With many services offered by the county government mandated by state law, the representatives say they are effectively hemmed in on where they can look for savings.
Last year, for example, there was talk of eliminating the Oneonta DMV office, scrapping one of two meals-for-seniors programs in Oneonta and trimming the Sheriff’s Office’s squad of road patrol deputies. In the end, all were spared. But Sheriff Richard Devlin Jr. said he is braced for another attempt to cut into his workforce this year.
“I have nowhere to cut,” said Devlin, noting response times to calls for service are already on the rise. The department, the sheriff said, is already among the most under-funded in the state, and if deputies are laid off, “the people are not going to get the response they deserve.”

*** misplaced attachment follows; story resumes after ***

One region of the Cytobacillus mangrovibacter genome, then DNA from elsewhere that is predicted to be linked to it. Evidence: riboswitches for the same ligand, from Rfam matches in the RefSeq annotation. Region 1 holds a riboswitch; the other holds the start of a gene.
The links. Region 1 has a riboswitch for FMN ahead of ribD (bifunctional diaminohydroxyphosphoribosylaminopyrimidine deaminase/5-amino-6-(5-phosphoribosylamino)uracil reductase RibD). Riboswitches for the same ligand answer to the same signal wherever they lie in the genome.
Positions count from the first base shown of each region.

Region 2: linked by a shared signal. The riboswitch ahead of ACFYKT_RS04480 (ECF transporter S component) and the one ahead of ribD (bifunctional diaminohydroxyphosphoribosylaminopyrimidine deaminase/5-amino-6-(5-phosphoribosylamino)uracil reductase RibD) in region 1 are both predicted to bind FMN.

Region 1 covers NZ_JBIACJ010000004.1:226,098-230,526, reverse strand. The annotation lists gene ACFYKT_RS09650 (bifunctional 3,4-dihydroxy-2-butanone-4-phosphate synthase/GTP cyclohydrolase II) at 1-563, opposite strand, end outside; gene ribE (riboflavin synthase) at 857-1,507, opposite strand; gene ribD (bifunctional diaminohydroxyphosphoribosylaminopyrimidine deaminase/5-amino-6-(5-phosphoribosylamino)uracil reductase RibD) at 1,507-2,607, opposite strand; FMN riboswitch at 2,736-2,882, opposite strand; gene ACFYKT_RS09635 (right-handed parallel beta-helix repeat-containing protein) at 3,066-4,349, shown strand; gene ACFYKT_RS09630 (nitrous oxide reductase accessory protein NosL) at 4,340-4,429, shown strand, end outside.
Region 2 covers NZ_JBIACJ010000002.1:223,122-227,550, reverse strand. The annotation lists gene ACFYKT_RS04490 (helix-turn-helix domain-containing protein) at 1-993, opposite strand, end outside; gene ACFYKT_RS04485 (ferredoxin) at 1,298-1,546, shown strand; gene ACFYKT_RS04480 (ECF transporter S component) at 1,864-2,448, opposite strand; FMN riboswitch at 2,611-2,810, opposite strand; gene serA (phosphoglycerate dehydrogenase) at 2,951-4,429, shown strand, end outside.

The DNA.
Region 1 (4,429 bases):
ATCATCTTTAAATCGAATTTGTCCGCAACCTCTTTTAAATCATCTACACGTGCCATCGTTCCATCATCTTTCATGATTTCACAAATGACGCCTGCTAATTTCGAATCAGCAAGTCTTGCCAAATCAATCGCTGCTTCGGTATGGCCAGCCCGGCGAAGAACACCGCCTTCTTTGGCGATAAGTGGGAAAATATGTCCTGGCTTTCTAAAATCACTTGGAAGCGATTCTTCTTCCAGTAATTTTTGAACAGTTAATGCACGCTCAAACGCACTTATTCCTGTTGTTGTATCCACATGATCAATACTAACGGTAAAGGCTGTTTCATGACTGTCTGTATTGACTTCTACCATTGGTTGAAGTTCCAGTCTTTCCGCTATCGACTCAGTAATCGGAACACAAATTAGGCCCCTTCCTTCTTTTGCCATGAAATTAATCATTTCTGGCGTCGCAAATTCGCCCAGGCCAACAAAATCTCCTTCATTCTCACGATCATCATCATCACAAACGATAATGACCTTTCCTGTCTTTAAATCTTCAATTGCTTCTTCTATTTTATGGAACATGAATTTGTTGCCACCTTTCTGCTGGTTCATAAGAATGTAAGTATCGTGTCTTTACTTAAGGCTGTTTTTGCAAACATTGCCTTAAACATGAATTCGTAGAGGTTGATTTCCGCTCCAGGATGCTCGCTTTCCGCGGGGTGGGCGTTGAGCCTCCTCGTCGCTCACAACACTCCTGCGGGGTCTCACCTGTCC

While the Department of Social Services has a large budget with numerous employees, its services are required by the state, helping to insulate it from the budget knives that county representatives will be wielding in the weeks ahead, officials said.
Much of the fiscal strain for Otsego County comes from the rising subsidies allotted to Otsego Manor, the 174-bed county-owned nursing home that county lawmakers want to privatize.
A sale could come as early as next year, if a local development board created by the county board is successful in finding a new operator willing to take it over. Last year, the county board increased the Manor subsidy to $5.5 million, up from $3.3 million the previous year.
Still another problematic aspect of the 2014 budget is the fact that all counties, towns and cities in New York face a tax cap of 1.66 percent, according to guidelines released by the state comptroller’s office. Last year the tax camp kept the tax levies from rising by more than 2 percent. But the cap is adjusted annually based on the consumer price index.